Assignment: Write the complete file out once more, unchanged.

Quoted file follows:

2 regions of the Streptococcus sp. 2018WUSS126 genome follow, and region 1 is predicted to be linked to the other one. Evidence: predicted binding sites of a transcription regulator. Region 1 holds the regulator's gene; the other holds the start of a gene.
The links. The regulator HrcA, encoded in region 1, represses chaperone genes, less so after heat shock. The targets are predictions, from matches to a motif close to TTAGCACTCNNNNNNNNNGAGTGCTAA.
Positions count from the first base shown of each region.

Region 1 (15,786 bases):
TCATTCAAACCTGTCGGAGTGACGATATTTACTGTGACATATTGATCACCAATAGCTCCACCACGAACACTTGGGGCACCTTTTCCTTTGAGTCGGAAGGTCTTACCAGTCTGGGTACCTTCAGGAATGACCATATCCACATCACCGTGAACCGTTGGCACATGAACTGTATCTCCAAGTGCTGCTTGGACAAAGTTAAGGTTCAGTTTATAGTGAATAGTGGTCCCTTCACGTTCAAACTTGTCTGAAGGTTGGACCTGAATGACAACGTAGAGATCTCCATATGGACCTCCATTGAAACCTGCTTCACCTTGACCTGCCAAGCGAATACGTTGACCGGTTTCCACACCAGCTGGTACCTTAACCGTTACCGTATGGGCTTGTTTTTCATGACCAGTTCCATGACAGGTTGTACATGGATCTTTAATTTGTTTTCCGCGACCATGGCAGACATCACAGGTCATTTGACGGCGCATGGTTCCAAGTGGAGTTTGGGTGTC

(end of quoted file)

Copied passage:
2 regions of the Streptococcus sp. 2018WUSS126 genome follow, and region 1 is predicted to be linked to the other one. Evidence: predicted binding sites of a transcription regulator. Region 1 holds the regulator's gene; the other holds the start of a gene.
The links. The regulator HrcA, encoded in region 1, represses chaperone genes, less so after heat shock. The targets are predictions, from matches to a motif close to TTAGCACTCNNNNNNNNNGAGTGCTAA.
Positions count from the first base shown of each region.

Region 1 (15,786 bases):
TCATTCAAACCTGTCGGAGTGACGATATTTACTGTGACATATTGATCACCAATAGCTCCACCACGAACACTTGGGGCACCTTTTCCTTTGAGTCGGAAGGTCTTACCAGTCTGGGTACCTTCAGGAATGACCATATCCACATCACCGTGAACCGTTGGCACATGAACTGTATCTCCAAGTGCTGCTTGGACAAAGTTAAGGTTCAGTTTATAGTGAATAGTGGTCCCTTCACGTTCAAACTTGTCTGAAGGTTGGACCTGAATGACAACGTAGAGATCTCCATATGGACCTCCATTGAAACCTGCTTCACCTTGACCTGCCAAGCGAATACGTTGACCGGTTTCCACACCAGCTGGTACCTTAACCGTTACCGTATGGGCTTGTTTTTCATGACCAGTTCCATGACAGGTTGTACATGGATCTTTAATTTGTTTTCCGCGACCATGGCAGACATCACAGGTCATTTGACGGCGCATGGTTCCAAGTGGAGTTTGGGTGTC